Walton County BOC Chairman looks to cut his paycheck to almost a quarter of its current rate

WALTON COUNTY, GA (Oct. 5, 2022) At Tuesday’s Walton County Board of Commissioners meeting, Chairman David Thompson asked that the BOC members consider cutting the chairman’s salary from its current $99,000 a year to $25,000 and that the position be made part-time. This request is in light of the fact that the county now has a county manager who runs the day-to-day operations of Walton County. John Amos Ward, III was hired as county manager in April of this year, also after prompting from Thompson who said he doesn’t believe the chairman of the BOC should be involved in the day-to-day operations.

“I think it’s proper an elected official should not be running the day-to-day operations of the county. That is a bureaucratic job,” Thompson said. He went on to explain that the enabling legislation at the state legislature for Walton County also furnishes a vehicle for the board chairman. However, Thompson uses his own vehicle and gets reimbursed for mileage used for county business. He suggested that also be included in changes to the county ordinances concerning the position of the board chairman.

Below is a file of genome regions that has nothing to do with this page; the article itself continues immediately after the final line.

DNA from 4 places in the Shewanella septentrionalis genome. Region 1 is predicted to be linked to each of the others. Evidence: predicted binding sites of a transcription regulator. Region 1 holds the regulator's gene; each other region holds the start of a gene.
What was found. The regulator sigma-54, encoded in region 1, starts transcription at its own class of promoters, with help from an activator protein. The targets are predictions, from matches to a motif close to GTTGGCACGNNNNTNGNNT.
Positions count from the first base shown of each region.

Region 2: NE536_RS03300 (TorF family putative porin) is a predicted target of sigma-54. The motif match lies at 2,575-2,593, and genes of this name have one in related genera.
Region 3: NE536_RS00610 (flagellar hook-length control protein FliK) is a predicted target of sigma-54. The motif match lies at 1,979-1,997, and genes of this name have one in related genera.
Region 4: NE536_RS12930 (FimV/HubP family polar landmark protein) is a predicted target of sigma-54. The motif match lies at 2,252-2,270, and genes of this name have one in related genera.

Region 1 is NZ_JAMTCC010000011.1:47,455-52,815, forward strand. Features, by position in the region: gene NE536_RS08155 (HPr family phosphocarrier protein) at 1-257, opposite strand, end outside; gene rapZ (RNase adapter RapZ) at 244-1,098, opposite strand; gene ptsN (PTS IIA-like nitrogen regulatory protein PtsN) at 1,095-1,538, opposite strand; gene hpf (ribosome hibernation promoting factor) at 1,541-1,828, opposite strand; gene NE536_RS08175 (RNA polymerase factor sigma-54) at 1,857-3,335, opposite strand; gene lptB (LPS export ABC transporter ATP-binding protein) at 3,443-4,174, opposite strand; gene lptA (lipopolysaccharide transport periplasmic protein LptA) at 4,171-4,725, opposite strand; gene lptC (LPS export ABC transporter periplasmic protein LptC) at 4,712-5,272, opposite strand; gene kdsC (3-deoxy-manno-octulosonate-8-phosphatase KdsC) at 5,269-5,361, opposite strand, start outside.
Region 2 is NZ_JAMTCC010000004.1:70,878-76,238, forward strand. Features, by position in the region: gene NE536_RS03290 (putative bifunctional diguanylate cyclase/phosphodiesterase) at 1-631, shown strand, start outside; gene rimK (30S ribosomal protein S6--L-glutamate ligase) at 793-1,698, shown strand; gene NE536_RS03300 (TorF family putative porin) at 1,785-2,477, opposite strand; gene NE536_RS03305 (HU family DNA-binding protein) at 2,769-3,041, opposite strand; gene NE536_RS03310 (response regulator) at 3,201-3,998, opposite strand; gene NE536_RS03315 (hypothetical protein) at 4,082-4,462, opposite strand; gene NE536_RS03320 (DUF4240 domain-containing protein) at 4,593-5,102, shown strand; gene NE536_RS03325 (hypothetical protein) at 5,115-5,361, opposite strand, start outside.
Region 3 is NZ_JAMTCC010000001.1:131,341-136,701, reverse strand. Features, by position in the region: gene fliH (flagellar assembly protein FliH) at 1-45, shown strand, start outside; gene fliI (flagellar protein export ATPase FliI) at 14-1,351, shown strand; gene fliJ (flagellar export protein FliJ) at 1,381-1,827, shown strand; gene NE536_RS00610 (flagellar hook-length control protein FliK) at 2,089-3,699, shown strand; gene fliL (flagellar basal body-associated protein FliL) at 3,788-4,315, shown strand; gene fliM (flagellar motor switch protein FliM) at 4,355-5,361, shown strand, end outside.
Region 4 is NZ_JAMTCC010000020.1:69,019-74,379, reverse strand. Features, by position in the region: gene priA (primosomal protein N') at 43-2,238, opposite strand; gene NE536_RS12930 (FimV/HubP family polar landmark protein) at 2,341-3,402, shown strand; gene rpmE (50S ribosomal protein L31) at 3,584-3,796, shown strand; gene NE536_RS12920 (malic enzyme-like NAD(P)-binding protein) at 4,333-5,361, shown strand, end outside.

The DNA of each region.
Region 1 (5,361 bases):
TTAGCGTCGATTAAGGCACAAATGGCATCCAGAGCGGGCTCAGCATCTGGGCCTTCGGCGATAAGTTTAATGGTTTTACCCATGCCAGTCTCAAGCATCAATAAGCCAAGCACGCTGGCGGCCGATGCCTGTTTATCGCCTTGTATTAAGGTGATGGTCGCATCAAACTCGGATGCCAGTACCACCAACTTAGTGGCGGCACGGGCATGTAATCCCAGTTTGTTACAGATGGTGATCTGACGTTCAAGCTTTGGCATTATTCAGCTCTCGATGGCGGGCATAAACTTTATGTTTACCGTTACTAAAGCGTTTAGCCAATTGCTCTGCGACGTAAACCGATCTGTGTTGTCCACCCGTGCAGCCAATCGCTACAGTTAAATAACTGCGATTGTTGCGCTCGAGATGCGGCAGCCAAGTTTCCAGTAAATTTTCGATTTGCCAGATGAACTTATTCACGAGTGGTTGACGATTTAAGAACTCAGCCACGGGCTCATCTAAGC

“The county manager position is $180,000 for the job plus benefits and this would be in turn he handles the day-to-day operations of the county and the position of the chairman, instead of handling day-to-day operations, is to see that the board’s wishes are put forth to the different department heads and the county manager,” Thompson said.

The item was just on the agenda for discussion and not uo for a vote, but Thompson said he would like a vote on it before the end of the year so that it can be taken up in the 2023 Georgia legislative session. There would need to be a change to the enabling legislation for Walton County in the General Assembly. Thompson said he didn’t necessarily think it should be done immediately because his salary currently is pledged to charities and he didn’t want to cut those donations off immediately without fair warning. He thought it should be brought up to the legislature and then put in place for the next term, whether he is persuaded to run again or somebody else takes the role.

Some of the commissioners were immediately on board with the idea, but others felt it should be discussed in open session and the public given the opportunity to weigh in.

“We will try to have a public meeting on this before the November meeting and try to have something on the agenda at the November meeting to vote on,” Thompson said.

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